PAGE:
It was tough being one of two Frankie Goes to Hollywood fans in my suburban/rural Ohio hometown in 1985.

The popular musical force at Elyria West High School was hair metal. The slicker and hookier, the better. Iron Maiden, Metallica and W.A.S.P. had their fans, but Def Leppard, Dokken and Bon Jovi ruled the Art class airwaves. Whenever I would bring my Walkman cassette player and mini speakers to play Echo & the Bunnymen or R.E.M., there would be a near riot from anyone working at a table near mine. Even though we were all art students, these kids hated this music. They especially hated anything by The Smiths and their most popular target of derision, Frankie. You see, while the favorite insult of choice for this type of music was Á¢€Å“That shitÁ¢€â„¢s gay,Á¢€ in FrankieÁ¢€â„¢s case, it really was.

And that was much scarier to a teenager, including myself, than any Blackie Lawless lyric.


I was insane for FrankieÁ¢€â„¢s everything-including-the-kitchen-sink Trevor Horn production, beefy bass, Holly JohnsonÁ¢€â„¢s croon, Paul RutherfordÁ¢€â„¢s butt. And the gestating marketing geek in me loved the S&M-tinged, dangerous image, from the single sleeves to the jockstrap-wearing photo sessions.

For a closeted gay teen, Frankie were a godsend. Granted, they werenÁ¢€â„¢t the best of role models, but at least they were honest about who they wereÁ¢€¦to a point. Much of what they did and said were part of a marketing construct by their label, ZZT, which flooded the market with press releases, oodles of remixes and variants, and yes, Á¢€Å“Frankie SayÁ¢€ t-shirts.

I proudly ordered by airmail the Á¢€Å“Frankie Say War No MoreÁ¢€ t-shirt, since the Á¢€Å“RelaxÁ¢€ one was too obvious. I proudly wore that t-shirt to school at least once a week in late Á¢€â„¢84-early Á¢€â„¢85, where the reaction was either Á¢€Å“What the heck does that mean?Á¢€ to Á¢€Å“WhoÁ¢€â„¢s Frankie?Á¢€

Imagine my horror months later when Á¢€Å“RelaxÁ¢€ finally hit the top ten after floundering first, and SpencerÁ¢€â„¢s Gifts helped flood the school hallways with bootleg Frankie shirts. People who just a few short weeks ago mocked my favorite band were now suddenly cool with it all. It was my first taste of indie scorn. I never wore my original Frankie shirt again.

Besides, Á¢€Å“RelaxÁ¢€ was old news to me. I had already moved on to Á¢€Å“Two TribesÁ¢€ (Á¢€Å“Are we living in a land / where sex and horror / are the new gods?Á¢€ Well, duh.) and the current single Á¢€Å“Welcome to the Pleasuredome.Á¢€ I remember rushing to Midway Mall and Camelot Music every Friday to see the new Billboard Hot 100 posted, tracking the movement of each single, thinking Top 40 status would finally confirm my position as Elyria West HighÁ¢€â„¢s musical tastemaker.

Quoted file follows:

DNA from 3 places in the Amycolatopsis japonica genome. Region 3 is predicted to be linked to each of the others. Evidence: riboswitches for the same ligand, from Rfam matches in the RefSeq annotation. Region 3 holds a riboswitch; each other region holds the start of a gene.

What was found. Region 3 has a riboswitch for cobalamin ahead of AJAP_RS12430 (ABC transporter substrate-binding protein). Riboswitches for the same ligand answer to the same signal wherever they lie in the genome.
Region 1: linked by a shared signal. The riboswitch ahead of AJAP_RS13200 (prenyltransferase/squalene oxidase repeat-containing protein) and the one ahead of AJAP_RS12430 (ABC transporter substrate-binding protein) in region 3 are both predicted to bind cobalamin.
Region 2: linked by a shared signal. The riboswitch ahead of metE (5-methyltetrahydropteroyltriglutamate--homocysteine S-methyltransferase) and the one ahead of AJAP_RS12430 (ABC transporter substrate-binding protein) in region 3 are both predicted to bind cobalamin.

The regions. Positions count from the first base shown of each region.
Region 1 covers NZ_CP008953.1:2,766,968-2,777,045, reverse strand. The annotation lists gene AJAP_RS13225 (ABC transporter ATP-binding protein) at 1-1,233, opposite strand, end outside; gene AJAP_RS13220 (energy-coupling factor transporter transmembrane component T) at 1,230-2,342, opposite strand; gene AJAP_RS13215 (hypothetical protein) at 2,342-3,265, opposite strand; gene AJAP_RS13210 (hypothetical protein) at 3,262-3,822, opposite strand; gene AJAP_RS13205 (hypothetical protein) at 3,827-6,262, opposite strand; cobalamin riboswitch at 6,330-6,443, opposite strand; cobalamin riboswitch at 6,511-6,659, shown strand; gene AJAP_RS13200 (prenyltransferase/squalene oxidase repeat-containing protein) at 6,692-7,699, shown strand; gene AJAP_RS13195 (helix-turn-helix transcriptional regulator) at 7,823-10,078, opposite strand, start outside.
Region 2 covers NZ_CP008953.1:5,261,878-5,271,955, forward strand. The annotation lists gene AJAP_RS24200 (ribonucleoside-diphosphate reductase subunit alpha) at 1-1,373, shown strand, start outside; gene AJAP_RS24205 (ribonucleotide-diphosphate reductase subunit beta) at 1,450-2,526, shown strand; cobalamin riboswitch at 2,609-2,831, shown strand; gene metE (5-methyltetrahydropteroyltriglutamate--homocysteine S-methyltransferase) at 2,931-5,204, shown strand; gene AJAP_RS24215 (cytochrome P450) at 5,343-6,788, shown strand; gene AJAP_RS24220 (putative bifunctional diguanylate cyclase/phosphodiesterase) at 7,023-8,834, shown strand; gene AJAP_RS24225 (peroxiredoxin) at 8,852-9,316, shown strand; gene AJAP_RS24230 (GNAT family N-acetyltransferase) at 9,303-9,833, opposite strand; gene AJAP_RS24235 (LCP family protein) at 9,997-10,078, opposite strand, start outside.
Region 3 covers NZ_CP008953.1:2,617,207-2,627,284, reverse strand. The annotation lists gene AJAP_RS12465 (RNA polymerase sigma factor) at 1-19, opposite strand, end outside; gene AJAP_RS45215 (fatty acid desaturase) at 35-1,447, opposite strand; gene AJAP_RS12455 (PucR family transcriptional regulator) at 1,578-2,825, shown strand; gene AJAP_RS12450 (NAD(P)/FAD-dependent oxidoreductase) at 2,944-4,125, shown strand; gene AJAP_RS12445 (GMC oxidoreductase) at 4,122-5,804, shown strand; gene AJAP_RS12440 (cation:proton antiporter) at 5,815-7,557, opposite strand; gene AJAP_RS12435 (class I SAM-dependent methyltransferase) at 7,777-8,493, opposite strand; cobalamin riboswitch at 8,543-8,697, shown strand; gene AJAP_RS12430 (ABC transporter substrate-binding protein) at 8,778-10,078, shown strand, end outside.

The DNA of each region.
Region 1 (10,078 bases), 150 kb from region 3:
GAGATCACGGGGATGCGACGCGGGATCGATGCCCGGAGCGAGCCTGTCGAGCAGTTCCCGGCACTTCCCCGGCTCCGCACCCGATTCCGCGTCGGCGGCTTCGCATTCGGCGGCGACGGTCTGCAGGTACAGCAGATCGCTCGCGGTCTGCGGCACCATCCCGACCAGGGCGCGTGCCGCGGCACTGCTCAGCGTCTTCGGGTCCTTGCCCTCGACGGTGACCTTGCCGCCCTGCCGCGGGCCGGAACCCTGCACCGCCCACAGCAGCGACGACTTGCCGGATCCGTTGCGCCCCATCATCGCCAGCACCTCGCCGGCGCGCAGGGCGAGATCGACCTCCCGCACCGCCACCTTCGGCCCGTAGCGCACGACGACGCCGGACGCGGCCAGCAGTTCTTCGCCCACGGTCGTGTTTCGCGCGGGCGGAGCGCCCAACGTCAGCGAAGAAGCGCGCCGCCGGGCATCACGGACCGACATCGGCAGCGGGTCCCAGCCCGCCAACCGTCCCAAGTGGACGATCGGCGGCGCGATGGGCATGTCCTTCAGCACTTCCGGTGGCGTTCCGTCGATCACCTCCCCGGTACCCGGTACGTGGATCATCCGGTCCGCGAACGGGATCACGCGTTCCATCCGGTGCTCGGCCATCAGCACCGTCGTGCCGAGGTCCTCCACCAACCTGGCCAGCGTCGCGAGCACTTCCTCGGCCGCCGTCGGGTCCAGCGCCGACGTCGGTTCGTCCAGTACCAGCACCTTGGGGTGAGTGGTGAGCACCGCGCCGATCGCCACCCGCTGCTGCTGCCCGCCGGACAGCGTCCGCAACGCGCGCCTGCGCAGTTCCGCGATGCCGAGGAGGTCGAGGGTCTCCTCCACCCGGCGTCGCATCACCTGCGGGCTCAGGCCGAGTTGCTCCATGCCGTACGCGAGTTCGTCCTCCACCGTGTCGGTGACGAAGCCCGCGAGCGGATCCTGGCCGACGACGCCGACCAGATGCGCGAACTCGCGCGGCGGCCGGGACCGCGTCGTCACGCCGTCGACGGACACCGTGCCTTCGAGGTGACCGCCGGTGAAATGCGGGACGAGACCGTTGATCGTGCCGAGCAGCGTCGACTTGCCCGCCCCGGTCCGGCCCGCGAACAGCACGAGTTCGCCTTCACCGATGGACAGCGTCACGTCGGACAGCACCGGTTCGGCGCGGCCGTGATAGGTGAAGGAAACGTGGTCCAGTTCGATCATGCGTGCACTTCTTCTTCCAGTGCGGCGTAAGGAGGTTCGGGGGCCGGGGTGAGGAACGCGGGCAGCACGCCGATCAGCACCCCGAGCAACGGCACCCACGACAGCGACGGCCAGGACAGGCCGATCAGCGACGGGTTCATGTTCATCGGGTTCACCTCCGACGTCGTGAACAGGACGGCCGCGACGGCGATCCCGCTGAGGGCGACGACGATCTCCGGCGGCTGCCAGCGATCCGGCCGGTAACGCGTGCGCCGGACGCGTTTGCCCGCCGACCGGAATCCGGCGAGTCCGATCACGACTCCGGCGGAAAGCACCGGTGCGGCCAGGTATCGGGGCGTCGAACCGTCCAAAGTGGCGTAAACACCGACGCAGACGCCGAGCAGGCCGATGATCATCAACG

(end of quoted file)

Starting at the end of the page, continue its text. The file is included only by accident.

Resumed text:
Á¢€Å“Two TribesÁ¢€ petered (heh) out at #43, while Á¢€Å“PleasuredomeÁ¢€ only got to #48.

Undeterred, I continued to champion Frankie as more than a one-hit wonder. My best gal-pal Tricia and I even lied to our parents to see the band play during their first American club tour, stopping at the grimy old Variety Theater in Lakewood, playing to a crowd of leathermen, drag queens, new wave kids and jaded punks. It was a wild show, much raunchier and more fun than their second pass through after Á¢€Å“RelaxÁ¢€ hit, this time at the larger Music Hall where Belouis Some opened and Frankie played as teen idols, rather than gay underground renegades. The thrill was gone.

When the second Frankie album Á¢€Å“LiverpoolÁ¢€ was finally released after much hand-wringing two years later, it was almost an afterthought. I was excited to see how they could follow up their epic double-LP debut, but when I heard Trevor Horn was only Á¢€Å“executive producing,Á¢€ I feared the worst.

Well, it wasnÁ¢€â„¢t horrible. But it wasnÁ¢€â„¢t all at that great, either. I think the band/producer got a little creatively paralyzed at the prospect of following up such a massive debut, so they played it a little too safe. First single Á¢€Å“Rage HardÁ¢€ merely repeats the Á¢€Å“RelaxÁ¢€ throb and vibe, complete with double-entendre title, only to become somewhat forgettable. After that flopped, the second single Á¢€Å“Warriors of the WastelandÁ¢€ aped Á¢€Å“Two Tribes,Á¢€ even lyrically. Another flop.

The last stab at a hit, though, ended up being the best song on the album. Á¢€Å“Watching the WildlifeÁ¢€ was different than anything Frankie had done. It was almost a straight-ahead pop hit, even reminiscent of Tears for FearsÁ¢€â„¢ Á¢€Å“Everybody Wants to Rule the WorldÁ¢€. It had a horn section, a break down, an oddly prescient swing part, verses, a chorus, everything Frankie songs normally lacked. It didnÁ¢€â„¢t even chart.

Soon after, Frankie disintegrated. Holly Johnson had a few solo hits in the UK, and even Paul Rutherford put out an album with a surprisingly pleasing single called Á¢€Å“Oh, WorldÁ¢€ that got some club attention. But until an almost reunion courtesy of VH1Á¢€â„¢s Á¢€Å“Bands ReunitedÁ¢€ last year, Frankie has said no more.

IÁ¢€â„¢d kill to have that old shirt now.

Download Á¢€Å“Rage HardÁ¢€
Download the single version of Á¢€Å“Watching the Wildlife”

Á¢€Rage HardÁ¢€ peaked at #42 on BillboardÁ¢€â„¢s Hot Dance Music/Maxi Singles Sales Chart.
Á¢€Å“Watching the WildlifeÁ¢€ did not chart.

About the Author

John C. Hughes

John C. Hughes began his Lost in the ’80s blog in 2005 and is now proud to be a member of the Popdose family, where he’s introduced LIT80s’s companions, the obviously named Lost in the ’70s and Lost in the ’90s, alongside the slightly more originally named Why You Should Like…

View All Articles